Starwatch: Jupiter in opposition

On Wednesday 9 May, the Sun, the Earth and Jupiter will all line up, with Earth in the middle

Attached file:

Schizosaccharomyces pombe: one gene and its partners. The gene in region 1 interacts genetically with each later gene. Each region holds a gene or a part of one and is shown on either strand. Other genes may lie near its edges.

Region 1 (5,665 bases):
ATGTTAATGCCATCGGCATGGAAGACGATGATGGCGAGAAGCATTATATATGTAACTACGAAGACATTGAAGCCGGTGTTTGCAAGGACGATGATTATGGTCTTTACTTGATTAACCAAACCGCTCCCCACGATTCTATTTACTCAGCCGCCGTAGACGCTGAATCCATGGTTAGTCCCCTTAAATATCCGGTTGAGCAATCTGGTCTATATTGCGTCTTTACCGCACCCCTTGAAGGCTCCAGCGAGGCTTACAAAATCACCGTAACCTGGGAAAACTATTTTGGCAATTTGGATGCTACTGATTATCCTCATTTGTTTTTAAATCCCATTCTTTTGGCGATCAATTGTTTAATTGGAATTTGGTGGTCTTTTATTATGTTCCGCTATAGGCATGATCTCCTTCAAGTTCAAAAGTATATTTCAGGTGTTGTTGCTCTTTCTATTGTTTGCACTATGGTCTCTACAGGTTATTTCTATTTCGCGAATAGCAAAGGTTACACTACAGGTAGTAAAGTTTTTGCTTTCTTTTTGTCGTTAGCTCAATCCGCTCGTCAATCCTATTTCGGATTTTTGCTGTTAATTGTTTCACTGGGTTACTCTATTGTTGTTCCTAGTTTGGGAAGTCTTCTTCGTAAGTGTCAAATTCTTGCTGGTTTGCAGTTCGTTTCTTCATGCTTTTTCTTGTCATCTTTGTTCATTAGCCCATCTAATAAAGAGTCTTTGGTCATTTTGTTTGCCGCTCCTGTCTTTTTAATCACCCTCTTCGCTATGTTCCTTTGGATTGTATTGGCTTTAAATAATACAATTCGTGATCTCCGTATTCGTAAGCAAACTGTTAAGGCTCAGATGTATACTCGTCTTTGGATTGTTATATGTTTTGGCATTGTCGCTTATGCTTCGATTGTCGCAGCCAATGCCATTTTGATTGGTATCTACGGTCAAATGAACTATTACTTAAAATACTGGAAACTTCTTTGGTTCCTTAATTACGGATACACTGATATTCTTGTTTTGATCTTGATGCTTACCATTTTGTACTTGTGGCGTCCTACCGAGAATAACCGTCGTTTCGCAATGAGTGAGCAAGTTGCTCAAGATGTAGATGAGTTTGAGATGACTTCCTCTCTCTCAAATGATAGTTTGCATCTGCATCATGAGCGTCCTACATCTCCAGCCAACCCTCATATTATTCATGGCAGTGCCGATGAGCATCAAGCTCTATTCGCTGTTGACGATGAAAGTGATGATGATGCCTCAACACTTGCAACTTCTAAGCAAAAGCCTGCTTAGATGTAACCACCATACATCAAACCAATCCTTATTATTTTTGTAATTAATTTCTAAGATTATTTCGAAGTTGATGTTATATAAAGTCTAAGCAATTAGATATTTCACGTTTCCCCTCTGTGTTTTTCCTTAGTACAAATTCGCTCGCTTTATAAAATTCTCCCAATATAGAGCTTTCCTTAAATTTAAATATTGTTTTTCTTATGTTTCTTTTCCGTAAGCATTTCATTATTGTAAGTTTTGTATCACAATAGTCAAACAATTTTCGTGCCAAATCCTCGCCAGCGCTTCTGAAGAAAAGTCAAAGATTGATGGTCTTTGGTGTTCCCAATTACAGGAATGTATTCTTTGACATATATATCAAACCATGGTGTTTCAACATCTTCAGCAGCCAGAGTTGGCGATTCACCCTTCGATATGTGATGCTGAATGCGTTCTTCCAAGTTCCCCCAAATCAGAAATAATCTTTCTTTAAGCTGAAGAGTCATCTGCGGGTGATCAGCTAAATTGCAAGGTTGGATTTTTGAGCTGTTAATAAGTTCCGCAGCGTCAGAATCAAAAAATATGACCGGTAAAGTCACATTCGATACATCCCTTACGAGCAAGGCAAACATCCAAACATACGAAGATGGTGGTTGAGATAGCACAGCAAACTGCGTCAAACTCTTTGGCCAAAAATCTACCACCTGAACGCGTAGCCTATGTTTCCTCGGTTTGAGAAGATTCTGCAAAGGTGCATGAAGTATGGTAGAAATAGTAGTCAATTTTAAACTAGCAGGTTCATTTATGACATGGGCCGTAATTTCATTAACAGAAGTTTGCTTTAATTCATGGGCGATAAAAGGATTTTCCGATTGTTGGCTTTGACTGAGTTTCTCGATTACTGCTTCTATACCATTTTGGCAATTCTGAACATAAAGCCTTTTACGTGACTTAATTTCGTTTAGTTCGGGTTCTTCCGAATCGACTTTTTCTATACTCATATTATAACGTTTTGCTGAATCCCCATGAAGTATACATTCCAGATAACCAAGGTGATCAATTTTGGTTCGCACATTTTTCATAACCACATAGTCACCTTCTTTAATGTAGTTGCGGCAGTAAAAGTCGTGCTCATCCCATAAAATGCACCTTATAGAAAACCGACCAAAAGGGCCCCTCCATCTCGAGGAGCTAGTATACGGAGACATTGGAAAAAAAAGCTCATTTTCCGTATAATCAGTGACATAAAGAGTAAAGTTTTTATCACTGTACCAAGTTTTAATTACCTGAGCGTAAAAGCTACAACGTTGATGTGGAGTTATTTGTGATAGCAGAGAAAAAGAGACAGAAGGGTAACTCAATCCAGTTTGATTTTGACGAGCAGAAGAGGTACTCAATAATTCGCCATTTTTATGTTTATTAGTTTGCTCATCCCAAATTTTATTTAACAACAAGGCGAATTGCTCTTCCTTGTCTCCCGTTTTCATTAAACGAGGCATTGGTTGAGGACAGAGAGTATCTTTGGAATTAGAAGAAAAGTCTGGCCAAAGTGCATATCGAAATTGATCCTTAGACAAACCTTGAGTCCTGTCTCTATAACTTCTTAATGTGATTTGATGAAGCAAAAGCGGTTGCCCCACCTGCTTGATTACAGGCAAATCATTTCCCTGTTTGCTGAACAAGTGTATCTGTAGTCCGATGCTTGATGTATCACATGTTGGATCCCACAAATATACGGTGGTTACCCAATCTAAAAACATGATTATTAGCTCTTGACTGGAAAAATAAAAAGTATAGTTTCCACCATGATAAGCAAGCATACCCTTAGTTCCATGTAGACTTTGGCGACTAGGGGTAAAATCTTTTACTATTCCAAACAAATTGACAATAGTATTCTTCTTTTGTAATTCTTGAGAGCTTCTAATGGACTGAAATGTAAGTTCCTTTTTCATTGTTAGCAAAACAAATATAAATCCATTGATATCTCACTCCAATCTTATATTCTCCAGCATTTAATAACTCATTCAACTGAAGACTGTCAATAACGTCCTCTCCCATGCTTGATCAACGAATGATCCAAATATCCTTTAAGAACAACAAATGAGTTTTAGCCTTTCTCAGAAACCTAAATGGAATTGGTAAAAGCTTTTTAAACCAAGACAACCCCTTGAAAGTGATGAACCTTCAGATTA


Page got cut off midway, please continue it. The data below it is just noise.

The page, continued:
The giant gas planet Jupiter reaches its closest point to Earth this year on 9 May. A planet beyond Earth’s orbit, such as Jupiter, is known as a superior planet, and the closest approach of a superior planet is called opposition. This is because the sun is always 180° away from the planet at the moment of its closest approach. In effect, the sun, Earth and the planet in question all line up with Earth in the middle. Jupiter is the largest planet in the solar system and takes almost a dozen years to orbit the sun. Earth travels faster on its shorter orbit, catching up with Jupiter and creating an opposition every 399 days. On 9 May, Jupiter will be 5.4 times further from the sun than Earth, meaning it will be 6.6m kilometres (4m miles) away. At opposition, Jupiter is brighter than at any other time. This year, the planet will lie in the constellation of Libra. The chart shows its position at 00.00 BST on 9 May.

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